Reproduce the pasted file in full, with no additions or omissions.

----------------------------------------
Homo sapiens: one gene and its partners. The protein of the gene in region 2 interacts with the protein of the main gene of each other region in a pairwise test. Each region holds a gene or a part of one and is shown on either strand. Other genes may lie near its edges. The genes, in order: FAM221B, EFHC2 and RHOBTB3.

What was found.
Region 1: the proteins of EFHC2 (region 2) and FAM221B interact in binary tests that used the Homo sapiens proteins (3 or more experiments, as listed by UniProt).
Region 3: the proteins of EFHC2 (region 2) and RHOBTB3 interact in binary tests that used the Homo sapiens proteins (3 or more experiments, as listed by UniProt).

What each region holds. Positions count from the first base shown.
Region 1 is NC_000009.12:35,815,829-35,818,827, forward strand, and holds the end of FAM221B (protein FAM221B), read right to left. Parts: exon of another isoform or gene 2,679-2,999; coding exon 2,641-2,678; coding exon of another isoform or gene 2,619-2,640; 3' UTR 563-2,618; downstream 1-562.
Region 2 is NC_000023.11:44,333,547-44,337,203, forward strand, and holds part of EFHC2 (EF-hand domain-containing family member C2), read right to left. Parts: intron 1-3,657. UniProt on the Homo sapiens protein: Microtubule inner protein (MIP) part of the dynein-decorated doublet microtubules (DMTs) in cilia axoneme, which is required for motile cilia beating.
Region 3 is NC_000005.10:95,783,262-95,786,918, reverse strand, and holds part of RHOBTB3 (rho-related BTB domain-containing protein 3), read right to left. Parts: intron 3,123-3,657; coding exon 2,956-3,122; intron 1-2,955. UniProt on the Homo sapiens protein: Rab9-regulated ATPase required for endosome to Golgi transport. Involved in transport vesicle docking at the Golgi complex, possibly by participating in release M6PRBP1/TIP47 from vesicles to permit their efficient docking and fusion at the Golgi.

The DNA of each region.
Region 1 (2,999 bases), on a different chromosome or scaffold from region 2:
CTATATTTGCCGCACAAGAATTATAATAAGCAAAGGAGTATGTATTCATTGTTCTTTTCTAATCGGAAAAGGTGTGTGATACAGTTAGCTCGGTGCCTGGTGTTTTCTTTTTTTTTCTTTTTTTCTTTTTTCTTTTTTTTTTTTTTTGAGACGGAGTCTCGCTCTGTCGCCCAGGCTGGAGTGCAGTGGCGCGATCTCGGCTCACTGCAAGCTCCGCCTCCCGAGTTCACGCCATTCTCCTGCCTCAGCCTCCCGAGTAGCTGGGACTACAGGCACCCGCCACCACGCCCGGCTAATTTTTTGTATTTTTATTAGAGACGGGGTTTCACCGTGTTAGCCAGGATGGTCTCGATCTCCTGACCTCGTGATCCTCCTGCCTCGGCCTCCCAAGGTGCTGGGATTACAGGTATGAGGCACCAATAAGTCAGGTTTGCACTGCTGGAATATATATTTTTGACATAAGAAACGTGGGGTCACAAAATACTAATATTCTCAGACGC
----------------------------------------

Homo sapiens: one gene and its partners. The protein of the gene in region 2 interacts with the protein of the main gene of each other region in a pairwise test. Each region holds a gene or a part of one and is shown on either strand. Other genes may lie near its edges. The genes, in order: FAM221B, EFHC2 and RHOBTB3.

What was found.
Region 1: the proteins of EFHC2 (region 2) and FAM221B interact in binary tests that used the Homo sapiens proteins (3 or more experiments, as listed by UniProt).
Region 3: the proteins of EFHC2 (region 2) and RHOBTB3 interact in binary tests that used the Homo sapiens proteins (3 or more experiments, as listed by UniProt).

What each region holds. Positions count from the first base shown.
Region 1 is NC_000009.12:35,815,829-35,818,827, forward strand, and holds the end of FAM221B (protein FAM221B), read right to left. Parts: exon of another isoform or gene 2,679-2,999; coding exon 2,641-2,678; coding exon of another isoform or gene 2,619-2,640; 3' UTR 563-2,618; downstream 1-562.
Region 2 is NC_000023.11:44,333,547-44,337,203, forward strand, and holds part of EFHC2 (EF-hand domain-containing family member C2), read right to left. Parts: intron 1-3,657. UniProt on the Homo sapiens protein: Microtubule inner protein (MIP) part of the dynein-decorated doublet microtubules (DMTs) in cilia axoneme, which is required for motile cilia beating.
Region 3 is NC_000005.10:95,783,262-95,786,918, reverse strand, and holds part of RHOBTB3 (rho-related BTB domain-containing protein 3), read right to left. Parts: intron 3,123-3,657; coding exon 2,956-3,122; intron 1-2,955. UniProt on the Homo sapiens protein: Rab9-regulated ATPase required for endosome to Golgi transport. Involved in transport vesicle docking at the Golgi complex, possibly by participating in release M6PRBP1/TIP47 from vesicles to permit their efficient docking and fusion at the Golgi.

The DNA of each region.
Region 1 (2,999 bases), on a different chromosome or scaffold from region 2:
CTATATTTGCCGCACAAGAATTATAATAAGCAAAGGAGTATGTATTCATTGTTCTTTTCTAATCGGAAAAGGTGTGTGATACAGTTAGCTCGGTGCCTGGTGTTTTCTTTTTTTTTCTTTTTTTCTTTTTTCTTTTTTTTTTTTTTTGAGACGGAGTCTCGCTCTGTCGCCCAGGCTGGAGTGCAGTGGCGCGATCTCGGCTCACTGCAAGCTCCGCCTCCCGAGTTCACGCCATTCTCCTGCCTCAGCCTCCCGAGTAGCTGGGACTACAGGCACCCGCCACCACGCCCGGCTAATTTTTTGTATTTTTATTAGAGACGGGGTTTCACCGTGTTAGCCAGGATGGTCTCGATCTCCTGACCTCGTGATCCTCCTGCCTCGGCCTCCCAAGGTGCTGGGATTACAGGTATGAGGCACCAATAAGTCAGGTTTGCACTGCTGGAATATATATTTTTGACATAAGAAACGTGGGGTCACAAAATACTAATATTCTCAGACGC